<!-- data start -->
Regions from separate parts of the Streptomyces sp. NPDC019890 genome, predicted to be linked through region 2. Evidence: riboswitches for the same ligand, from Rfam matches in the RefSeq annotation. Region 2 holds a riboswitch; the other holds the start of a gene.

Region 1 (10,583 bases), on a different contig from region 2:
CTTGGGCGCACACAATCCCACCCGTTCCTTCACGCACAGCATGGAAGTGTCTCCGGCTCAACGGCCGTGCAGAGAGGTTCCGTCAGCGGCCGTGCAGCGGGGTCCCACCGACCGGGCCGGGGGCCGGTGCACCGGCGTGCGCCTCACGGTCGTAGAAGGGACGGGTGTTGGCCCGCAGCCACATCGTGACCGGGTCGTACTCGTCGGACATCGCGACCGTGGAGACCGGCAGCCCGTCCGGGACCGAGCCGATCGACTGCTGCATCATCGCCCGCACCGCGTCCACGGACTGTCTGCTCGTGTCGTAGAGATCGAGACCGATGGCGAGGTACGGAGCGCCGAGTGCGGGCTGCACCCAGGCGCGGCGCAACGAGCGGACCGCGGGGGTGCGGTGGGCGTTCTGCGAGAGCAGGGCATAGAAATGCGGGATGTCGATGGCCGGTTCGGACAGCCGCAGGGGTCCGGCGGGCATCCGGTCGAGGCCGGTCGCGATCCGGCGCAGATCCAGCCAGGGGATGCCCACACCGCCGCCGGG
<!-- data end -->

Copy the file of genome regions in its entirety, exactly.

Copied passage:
Regions from separate parts of the Streptomyces sp. NPDC019890 genome, predicted to be linked through region 2. Evidence: riboswitches for the same ligand, from Rfam matches in the RefSeq annotation. Region 2 holds a riboswitch; the other holds the start of a gene.

Region 1 (10,583 bases), on a different contig from region 2:
CTTGGGCGCACACAATCCCACCCGTTCCTTCACGCACAGCATGGAAGTGTCTCCGGCTCAACGGCCGTGCAGAGAGGTTCCGTCAGCGGCCGTGCAGCGGGGTCCCACCGACCGGGCCGGGGGCCGGTGCACCGGCGTGCGCCTCACGGTCGTAGAAGGGACGGGTGTTGGCCCGCAGCCACATCGTGACCGGGTCGTACTCGTCGGACATCGCGACCGTGGAGACCGGCAGCCCGTCCGGGACCGAGCCGATCGACTGCTGCATCATCGCCCGCACCGCGTCCACGGACTGTCTGCTCGTGTCGTAGAGATCGAGACCGATGGCGAGGTACGGAGCGCCGAGTGCGGGCTGCACCCAGGCGCGGCGCAACGAGCGGACCGCGGGGGTGCGGTGGGCGTTCTGCGAGAGCAGGGCATAGAAATGCGGGATGTCGATGGCCGGTTCGGACAGCCGCAGGGGTCCGGCGGGCATCCGGTCGAGGCCGGTCGCGATCCGGCGCAGATCCAGCCAGGGGATGCCCACACCGCCGCCGGG